i am immersed
in type
and stories
and verse

i am today
conjuring spring,
longer days
light that remains

i am today
tapping the sky
for elysium.

Sunday, February 8, 2009

Sometimes I can't contain myself.

Sunday mornings when it's almost 60 are some of those times. I confess that I have been looking forward to this day ever since it appeared in the ten day forecast. I took a walk around my neighborhood, decided that the Tea Lounge was way too dark and not fitting for such a glorious morning, so I ordered my delicious (seriously the best in town) Cafe Au Lait to go and have parked myself in the bay windows in my own apartment. I opened the window. My writer's notebook and Staedtler pens are next to me. Bursting! And I need to document this, albeit not very poetic, to remember *hope* and spring when the temperature drops again.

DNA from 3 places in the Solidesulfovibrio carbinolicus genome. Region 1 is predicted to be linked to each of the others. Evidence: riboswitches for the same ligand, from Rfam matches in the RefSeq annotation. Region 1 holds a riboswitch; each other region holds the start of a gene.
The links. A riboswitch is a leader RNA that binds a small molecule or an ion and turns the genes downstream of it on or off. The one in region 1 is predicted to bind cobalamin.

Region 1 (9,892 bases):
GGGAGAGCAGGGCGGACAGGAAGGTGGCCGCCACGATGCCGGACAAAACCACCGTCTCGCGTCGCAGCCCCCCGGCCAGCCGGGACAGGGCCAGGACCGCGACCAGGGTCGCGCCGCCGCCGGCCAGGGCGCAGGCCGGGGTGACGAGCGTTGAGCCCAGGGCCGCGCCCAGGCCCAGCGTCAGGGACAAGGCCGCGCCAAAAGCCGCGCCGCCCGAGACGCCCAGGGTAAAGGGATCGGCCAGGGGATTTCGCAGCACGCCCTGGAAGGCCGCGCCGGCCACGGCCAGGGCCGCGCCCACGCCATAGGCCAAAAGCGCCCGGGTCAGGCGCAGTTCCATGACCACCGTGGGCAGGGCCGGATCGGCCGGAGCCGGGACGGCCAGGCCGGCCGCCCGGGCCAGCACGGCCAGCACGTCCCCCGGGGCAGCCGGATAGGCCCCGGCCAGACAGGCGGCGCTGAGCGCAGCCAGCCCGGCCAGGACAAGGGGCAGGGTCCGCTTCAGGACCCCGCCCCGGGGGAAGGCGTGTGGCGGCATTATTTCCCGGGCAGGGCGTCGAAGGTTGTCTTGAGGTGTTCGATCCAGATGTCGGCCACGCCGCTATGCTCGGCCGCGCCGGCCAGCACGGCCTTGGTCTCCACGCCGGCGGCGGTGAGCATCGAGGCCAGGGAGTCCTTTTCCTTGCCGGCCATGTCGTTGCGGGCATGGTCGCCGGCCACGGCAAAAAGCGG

Sigh. Currently playing (basically all of the kindred travelling songs...):

The Beautiful Sea.

Son of a Son of a Sailor.

For the Widows in Paradise, for the Fatherless in Ypsilanti.

Liz on Top of the World.

Why Should I Cry for You.

Ok. Off to write some fiction.

Saturday, February 7, 2009

A clarification for the poetry you (maybe) read on this blog.

Yesterday the 8th graders had a poetry slam to celebrate the collections they published and all the life changing reading experiences they had (ha. I wish) during our unit. It really was one of my favorite moments of this year so far, though. 14 year olds willing to share their writing in front of 90 other students, and 90 other students willing to listen.